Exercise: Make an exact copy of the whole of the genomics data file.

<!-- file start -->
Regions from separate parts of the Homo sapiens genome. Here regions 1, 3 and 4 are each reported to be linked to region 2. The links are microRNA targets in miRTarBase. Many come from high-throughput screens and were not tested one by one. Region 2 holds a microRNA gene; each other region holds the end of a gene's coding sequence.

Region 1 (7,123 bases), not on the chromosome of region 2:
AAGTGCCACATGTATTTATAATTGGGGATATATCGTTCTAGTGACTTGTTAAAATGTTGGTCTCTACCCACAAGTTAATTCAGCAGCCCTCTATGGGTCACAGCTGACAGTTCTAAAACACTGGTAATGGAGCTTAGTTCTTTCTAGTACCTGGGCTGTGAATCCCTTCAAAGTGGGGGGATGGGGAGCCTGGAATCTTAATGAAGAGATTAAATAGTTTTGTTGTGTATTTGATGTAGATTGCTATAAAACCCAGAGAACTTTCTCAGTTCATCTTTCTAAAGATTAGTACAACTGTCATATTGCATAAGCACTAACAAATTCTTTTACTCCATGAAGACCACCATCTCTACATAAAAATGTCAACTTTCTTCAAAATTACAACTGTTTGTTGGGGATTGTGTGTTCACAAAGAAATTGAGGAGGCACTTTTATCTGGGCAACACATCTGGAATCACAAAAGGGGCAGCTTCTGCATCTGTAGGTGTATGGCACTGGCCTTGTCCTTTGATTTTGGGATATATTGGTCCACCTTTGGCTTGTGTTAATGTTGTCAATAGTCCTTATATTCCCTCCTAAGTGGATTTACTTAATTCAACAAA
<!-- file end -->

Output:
Regions from separate parts of the Homo sapiens genome. Here regions 1, 3 and 4 are each reported to be linked to region 2. The links are microRNA targets in miRTarBase. Many come from high-throughput screens and were not tested one by one. Region 2 holds a microRNA gene; each other region holds the end of a gene's coding sequence.

Region 1 (7,123 bases), not on the chromosome of region 2:
AAGTGCCACATGTATTTATAATTGGGGATATATCGTTCTAGTGACTTGTTAAAATGTTGGTCTCTACCCACAAGTTAATTCAGCAGCCCTCTATGGGTCACAGCTGACAGTTCTAAAACACTGGTAATGGAGCTTAGTTCTTTCTAGTACCTGGGCTGTGAATCCCTTCAAAGTGGGGGGATGGGGAGCCTGGAATCTTAATGAAGAGATTAAATAGTTTTGTTGTGTATTTGATGTAGATTGCTATAAAACCCAGAGAACTTTCTCAGTTCATCTTTCTAAAGATTAGTACAACTGTCATATTGCATAAGCACTAACAAATTCTTTTACTCCATGAAGACCACCATCTCTACATAAAAATGTCAACTTTCTTCAAAATTACAACTGTTTGTTGGGGATTGTGTGTTCACAAAGAAATTGAGGAGGCACTTTTATCTGGGCAACACATCTGGAATCACAAAAGGGGCAGCTTCTGCATCTGTAGGTGTATGGCACTGGCCTTGTCCTTTGATTTTGGGATATATTGGTCCACCTTTGGCTTGTGTTAATGTTGTCAATAGTCCTTATATTCCCTCCTAAGTGGATTTACTTAATTCAACAAA